Is Acupuncture safe?
Acupuncture is one of the safest medical treatments, both conventional and complementary, on offer in Ireland.
Two surveys conducted independently of each other and published in the British Medical Journal in 2001 concluded that the risk of a serious adverse reaction to acupuncture is less than 1 in 10,000. This is far less than many orthodox medical treatments.
One survey was of traditional acupuncturists and the other of doctors who practise acupuncture. A total of 66,000 treatments were reviewed altogether, with only a handful of minor and transient side effects recorded.
A 2003 survey of 6,000 patients of acupuncture produced almost identical figures.
There are very few side effects from acupuncture when practised by a fully qualified practitioner of traditional acupuncture. Any minor side effects that do occur, such as dizziness or bruising around needle points, are mild and self-correcting.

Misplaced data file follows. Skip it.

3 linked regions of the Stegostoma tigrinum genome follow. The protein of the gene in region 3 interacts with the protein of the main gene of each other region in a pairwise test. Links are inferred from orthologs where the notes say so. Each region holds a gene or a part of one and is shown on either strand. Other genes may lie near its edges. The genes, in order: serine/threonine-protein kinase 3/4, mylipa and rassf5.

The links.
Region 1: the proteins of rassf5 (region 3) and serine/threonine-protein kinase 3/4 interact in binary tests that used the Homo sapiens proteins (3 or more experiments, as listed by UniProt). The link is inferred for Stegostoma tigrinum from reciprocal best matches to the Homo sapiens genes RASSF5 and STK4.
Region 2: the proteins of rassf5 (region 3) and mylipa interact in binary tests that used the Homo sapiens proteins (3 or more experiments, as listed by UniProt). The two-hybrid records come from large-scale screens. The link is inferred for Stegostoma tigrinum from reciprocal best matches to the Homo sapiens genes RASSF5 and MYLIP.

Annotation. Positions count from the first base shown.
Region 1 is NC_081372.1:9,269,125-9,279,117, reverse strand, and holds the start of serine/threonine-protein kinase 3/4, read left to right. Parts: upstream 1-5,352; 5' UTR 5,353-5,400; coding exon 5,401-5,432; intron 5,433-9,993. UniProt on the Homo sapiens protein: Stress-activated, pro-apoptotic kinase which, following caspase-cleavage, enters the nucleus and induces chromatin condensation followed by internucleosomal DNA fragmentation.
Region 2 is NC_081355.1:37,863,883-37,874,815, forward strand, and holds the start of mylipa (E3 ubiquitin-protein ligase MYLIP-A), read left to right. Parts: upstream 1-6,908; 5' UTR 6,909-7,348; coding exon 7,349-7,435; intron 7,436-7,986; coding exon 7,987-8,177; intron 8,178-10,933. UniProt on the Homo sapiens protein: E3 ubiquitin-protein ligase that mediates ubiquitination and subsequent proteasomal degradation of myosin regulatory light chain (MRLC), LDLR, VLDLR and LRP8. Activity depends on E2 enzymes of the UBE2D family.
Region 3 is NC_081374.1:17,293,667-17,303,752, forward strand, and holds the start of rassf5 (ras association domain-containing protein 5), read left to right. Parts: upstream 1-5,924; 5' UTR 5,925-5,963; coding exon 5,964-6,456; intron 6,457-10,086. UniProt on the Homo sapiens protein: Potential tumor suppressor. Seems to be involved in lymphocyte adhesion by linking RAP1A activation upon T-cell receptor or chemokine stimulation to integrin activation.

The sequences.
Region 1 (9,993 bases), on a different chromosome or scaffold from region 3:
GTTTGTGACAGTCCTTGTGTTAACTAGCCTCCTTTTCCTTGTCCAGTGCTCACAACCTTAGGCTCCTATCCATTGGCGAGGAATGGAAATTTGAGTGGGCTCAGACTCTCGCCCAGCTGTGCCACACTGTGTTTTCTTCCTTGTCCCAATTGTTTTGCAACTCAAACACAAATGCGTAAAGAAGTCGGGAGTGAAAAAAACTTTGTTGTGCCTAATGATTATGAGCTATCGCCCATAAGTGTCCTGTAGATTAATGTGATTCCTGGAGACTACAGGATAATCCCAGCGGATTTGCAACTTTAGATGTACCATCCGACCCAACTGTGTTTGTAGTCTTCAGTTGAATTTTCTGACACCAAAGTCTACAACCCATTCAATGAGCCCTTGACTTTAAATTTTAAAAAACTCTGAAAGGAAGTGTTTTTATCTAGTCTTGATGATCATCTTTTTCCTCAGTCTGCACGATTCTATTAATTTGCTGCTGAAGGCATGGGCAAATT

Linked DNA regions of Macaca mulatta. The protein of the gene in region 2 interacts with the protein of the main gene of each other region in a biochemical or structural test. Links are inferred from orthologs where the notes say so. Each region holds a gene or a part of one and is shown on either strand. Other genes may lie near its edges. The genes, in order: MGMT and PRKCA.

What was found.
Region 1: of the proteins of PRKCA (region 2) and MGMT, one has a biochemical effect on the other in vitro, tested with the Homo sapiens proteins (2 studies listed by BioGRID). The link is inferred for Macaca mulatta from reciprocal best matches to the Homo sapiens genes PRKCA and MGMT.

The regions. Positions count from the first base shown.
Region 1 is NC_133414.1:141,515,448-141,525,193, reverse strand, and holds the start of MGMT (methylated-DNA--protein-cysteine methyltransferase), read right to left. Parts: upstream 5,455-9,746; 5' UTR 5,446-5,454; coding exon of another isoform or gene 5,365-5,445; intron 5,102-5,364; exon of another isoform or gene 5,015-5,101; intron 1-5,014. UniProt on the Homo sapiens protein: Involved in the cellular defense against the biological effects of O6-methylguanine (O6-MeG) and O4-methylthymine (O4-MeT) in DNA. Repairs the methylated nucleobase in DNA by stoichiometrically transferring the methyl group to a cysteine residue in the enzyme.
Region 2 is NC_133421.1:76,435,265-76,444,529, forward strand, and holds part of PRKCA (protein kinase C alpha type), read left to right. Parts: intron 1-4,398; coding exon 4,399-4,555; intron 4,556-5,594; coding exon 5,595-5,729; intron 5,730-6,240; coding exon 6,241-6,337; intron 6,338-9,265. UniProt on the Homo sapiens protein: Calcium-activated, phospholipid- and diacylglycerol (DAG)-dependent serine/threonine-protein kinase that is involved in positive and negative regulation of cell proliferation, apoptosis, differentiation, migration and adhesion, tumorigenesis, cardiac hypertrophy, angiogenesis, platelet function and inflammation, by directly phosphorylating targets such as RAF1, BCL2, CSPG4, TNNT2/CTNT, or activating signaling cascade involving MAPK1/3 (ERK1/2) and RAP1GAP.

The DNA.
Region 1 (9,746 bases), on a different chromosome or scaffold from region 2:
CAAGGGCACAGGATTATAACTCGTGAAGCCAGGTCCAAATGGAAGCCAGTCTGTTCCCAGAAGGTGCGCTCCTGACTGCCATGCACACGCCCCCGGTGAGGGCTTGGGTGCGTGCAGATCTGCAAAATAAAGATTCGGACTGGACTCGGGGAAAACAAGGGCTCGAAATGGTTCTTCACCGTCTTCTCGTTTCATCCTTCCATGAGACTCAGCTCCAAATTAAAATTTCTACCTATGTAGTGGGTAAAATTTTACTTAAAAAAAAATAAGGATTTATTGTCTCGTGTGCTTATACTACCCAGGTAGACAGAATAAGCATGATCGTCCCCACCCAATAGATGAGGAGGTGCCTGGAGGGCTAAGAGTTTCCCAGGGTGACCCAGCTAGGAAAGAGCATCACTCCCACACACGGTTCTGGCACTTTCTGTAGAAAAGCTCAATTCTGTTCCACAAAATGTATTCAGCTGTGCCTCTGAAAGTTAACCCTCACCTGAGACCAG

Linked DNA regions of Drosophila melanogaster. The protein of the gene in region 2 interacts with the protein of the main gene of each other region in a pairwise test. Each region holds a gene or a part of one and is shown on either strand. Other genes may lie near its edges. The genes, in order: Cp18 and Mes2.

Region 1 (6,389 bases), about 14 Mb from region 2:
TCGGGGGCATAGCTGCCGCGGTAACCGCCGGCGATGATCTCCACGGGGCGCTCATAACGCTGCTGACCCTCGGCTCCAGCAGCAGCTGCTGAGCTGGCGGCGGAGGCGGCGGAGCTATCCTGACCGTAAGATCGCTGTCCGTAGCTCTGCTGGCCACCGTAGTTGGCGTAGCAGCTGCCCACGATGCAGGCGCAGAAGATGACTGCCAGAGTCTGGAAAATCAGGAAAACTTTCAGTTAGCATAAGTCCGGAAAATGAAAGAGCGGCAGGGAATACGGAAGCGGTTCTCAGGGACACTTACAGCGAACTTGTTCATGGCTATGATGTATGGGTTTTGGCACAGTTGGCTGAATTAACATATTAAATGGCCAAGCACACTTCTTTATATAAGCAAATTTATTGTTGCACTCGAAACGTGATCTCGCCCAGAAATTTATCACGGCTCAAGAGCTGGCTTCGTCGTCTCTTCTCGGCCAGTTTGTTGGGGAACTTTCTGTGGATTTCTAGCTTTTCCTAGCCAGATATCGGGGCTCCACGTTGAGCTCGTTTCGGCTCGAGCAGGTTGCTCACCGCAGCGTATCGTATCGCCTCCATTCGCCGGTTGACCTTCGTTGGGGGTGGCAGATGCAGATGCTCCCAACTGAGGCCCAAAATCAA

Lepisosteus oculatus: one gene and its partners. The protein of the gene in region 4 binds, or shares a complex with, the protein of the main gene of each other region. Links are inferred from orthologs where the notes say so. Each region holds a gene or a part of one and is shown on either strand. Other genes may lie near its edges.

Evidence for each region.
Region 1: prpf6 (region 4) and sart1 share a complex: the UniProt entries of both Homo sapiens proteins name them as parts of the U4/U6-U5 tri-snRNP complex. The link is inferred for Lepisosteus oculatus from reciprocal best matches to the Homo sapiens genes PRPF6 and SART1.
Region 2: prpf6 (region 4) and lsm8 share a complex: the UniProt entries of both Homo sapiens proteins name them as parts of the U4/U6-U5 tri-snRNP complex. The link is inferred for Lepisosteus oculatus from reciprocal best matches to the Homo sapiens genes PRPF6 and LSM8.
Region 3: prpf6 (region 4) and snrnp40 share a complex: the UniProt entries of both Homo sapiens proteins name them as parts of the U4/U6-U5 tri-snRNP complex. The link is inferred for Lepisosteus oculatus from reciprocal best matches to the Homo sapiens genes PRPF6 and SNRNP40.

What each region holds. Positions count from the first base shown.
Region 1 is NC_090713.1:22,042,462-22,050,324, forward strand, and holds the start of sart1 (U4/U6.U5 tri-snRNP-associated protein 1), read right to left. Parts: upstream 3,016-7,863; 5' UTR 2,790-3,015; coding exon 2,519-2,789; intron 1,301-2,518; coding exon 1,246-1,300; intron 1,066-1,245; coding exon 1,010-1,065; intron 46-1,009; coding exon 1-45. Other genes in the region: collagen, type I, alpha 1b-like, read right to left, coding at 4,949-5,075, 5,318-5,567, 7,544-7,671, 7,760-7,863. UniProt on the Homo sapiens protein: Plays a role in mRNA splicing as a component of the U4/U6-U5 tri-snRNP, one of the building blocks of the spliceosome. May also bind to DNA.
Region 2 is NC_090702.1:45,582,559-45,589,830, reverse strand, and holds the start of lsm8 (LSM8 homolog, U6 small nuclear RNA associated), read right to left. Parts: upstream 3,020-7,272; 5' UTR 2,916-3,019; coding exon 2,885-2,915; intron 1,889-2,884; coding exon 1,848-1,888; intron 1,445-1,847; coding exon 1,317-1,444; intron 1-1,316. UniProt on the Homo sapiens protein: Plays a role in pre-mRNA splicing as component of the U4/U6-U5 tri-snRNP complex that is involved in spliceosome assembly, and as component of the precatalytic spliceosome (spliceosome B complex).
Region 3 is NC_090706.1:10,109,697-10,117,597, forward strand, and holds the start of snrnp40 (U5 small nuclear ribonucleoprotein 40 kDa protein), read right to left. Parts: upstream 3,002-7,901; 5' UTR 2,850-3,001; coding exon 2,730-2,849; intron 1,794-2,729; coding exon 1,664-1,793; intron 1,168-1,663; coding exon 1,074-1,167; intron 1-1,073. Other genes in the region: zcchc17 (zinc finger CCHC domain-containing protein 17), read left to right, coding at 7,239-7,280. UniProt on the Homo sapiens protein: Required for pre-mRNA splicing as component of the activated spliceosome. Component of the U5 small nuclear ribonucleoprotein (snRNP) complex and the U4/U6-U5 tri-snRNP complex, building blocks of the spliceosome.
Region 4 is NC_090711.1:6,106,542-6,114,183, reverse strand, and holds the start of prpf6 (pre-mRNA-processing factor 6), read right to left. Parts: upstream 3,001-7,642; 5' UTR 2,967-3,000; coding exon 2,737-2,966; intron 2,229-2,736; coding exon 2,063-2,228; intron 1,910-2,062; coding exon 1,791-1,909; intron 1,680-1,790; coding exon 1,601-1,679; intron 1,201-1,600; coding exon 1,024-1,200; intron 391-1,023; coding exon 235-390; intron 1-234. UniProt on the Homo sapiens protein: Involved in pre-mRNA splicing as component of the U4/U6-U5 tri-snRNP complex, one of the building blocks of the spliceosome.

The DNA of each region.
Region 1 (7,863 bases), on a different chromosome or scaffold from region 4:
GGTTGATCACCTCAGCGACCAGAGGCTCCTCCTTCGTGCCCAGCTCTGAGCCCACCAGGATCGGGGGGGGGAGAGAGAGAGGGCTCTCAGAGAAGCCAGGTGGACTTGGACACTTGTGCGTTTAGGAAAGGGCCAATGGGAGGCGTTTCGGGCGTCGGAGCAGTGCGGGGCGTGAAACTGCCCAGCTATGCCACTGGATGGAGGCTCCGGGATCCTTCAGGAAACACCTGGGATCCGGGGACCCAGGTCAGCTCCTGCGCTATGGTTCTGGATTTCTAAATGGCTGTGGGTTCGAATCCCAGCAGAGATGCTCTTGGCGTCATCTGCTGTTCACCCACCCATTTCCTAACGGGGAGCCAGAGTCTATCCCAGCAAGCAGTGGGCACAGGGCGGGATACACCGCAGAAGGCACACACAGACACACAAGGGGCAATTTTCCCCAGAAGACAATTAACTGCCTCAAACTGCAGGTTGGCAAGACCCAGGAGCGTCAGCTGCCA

What is Acupuncture?
Acupuncture is a form of ancient Chinese medicine in which fine needles are inserted into the skin at certain points on the body.
It is a complementary or alternative medicine (CAM). This means that acupuncture is different in important ways from treatments that are part of conventional western medicine. Unlike conventional treatments, the use of acupuncture is not always based on scientific evidence.
Acupuncture is based on the belief that an energy, or 'life force', flows through the body in channels called meridians. This life force is known as Qi (pronounced 'chee').
Practitioners who adhere to traditional beliefs about acupuncture believe that when Qi cannot flow freely through the body, this can cause illness. They also believe that acupuncture can restore the flow of Qi, and so restore health.
Some scientists and acupuncturists believe that acupuncture may stimulate nerves and muscle tissue, and that this may be responsible for any beneficial effects.